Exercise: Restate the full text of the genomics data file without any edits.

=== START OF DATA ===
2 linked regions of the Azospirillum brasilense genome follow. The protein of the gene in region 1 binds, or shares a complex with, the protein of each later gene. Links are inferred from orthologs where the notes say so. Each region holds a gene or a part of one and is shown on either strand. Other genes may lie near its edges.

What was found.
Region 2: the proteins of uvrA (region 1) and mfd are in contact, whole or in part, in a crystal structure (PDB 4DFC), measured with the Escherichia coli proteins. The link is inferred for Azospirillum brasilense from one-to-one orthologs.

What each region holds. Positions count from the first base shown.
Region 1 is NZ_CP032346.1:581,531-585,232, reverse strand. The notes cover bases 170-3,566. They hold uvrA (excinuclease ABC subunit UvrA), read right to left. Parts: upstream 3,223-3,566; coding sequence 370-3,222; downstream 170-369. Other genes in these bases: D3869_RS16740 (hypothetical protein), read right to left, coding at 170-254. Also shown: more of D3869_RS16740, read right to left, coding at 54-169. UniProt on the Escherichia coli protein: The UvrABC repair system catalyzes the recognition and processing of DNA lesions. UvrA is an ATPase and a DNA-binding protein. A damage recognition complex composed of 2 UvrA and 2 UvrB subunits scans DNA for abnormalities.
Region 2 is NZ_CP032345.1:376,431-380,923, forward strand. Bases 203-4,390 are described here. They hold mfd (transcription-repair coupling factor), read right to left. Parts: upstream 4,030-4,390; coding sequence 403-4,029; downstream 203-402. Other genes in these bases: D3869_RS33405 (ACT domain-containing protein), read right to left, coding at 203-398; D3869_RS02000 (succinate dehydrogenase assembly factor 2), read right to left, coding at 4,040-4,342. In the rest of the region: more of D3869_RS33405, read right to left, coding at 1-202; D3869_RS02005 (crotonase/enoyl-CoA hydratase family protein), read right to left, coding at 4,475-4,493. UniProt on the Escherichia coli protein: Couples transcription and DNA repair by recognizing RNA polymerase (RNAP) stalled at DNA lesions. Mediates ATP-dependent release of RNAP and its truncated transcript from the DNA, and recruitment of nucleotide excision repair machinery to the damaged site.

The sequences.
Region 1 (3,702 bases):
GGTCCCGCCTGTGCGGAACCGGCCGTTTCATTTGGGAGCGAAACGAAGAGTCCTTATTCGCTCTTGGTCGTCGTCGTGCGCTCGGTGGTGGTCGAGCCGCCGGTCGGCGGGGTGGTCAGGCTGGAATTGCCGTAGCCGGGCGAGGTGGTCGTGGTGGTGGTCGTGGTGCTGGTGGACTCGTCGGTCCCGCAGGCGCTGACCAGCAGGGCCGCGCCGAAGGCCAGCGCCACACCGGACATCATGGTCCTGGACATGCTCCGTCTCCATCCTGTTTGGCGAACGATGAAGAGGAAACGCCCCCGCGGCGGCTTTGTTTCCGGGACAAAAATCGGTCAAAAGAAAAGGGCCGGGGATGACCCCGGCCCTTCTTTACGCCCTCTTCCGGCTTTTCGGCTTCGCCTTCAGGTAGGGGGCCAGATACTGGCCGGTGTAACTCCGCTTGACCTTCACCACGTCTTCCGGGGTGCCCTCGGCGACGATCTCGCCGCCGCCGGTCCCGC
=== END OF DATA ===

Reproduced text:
2 linked regions of the Azospirillum brasilense genome follow. The protein of the gene in region 1 binds, or shares a complex with, the protein of each later gene. Links are inferred from orthologs where the notes say so. Each region holds a gene or a part of one and is shown on either strand. Other genes may lie near its edges.

What was found.
Region 2: the proteins of uvrA (region 1) and mfd are in contact, whole or in part, in a crystal structure (PDB 4DFC), measured with the Escherichia coli proteins. The link is inferred for Azospirillum brasilense from one-to-one orthologs.

What each region holds. Positions count from the first base shown.
Region 1 is NZ_CP032346.1:581,531-585,232, reverse strand. The notes cover bases 170-3,566. They hold uvrA (excinuclease ABC subunit UvrA), read right to left. Parts: upstream 3,223-3,566; coding sequence 370-3,222; downstream 170-369. Other genes in these bases: D3869_RS16740 (hypothetical protein), read right to left, coding at 170-254. Also shown: more of D3869_RS16740, read right to left, coding at 54-169. UniProt on the Escherichia coli protein: The UvrABC repair system catalyzes the recognition and processing of DNA lesions. UvrA is an ATPase and a DNA-binding protein. A damage recognition complex composed of 2 UvrA and 2 UvrB subunits scans DNA for abnormalities.
Region 2 is NZ_CP032345.1:376,431-380,923, forward strand. Bases 203-4,390 are described here. They hold mfd (transcription-repair coupling factor), read right to left. Parts: upstream 4,030-4,390; coding sequence 403-4,029; downstream 203-402. Other genes in these bases: D3869_RS33405 (ACT domain-containing protein), read right to left, coding at 203-398; D3869_RS02000 (succinate dehydrogenase assembly factor 2), read right to left, coding at 4,040-4,342. In the rest of the region: more of D3869_RS33405, read right to left, coding at 1-202; D3869_RS02005 (crotonase/enoyl-CoA hydratase family protein), read right to left, coding at 4,475-4,493. UniProt on the Escherichia coli protein: Couples transcription and DNA repair by recognizing RNA polymerase (RNAP) stalled at DNA lesions. Mediates ATP-dependent release of RNAP and its truncated transcript from the DNA, and recruitment of nucleotide excision repair machinery to the damaged site.

The sequences.
Region 1 (3,702 bases):
GGTCCCGCCTGTGCGGAACCGGCCGTTTCATTTGGGAGCGAAACGAAGAGTCCTTATTCGCTCTTGGTCGTCGTCGTGCGCTCGGTGGTGGTCGAGCCGCCGGTCGGCGGGGTGGTCAGGCTGGAATTGCCGTAGCCGGGCGAGGTGGTCGTGGTGGTGGTCGTGGTGCTGGTGGACTCGTCGGTCCCGCAGGCGCTGACCAGCAGGGCCGCGCCGAAGGCCAGCGCCACACCGGACATCATGGTCCTGGACATGCTCCGTCTCCATCCTGTTTGGCGAACGATGAAGAGGAAACGCCCCCGCGGCGGCTTTGTTTCCGGGACAAAAATCGGTCAAAAGAAAAGGGCCGGGGATGACCCCGGCCCTTCTTTACGCCCTCTTCCGGCTTTTCGGCTTCGCCTTCAGGTAGGGGGCCAGATACTGGCCGGTGTAACTCCGCTTGACCTTCACCACGTCTTCCGGGGTGCCCTCGGCGACGATCTCGCCGCCGCCGGTCCCGC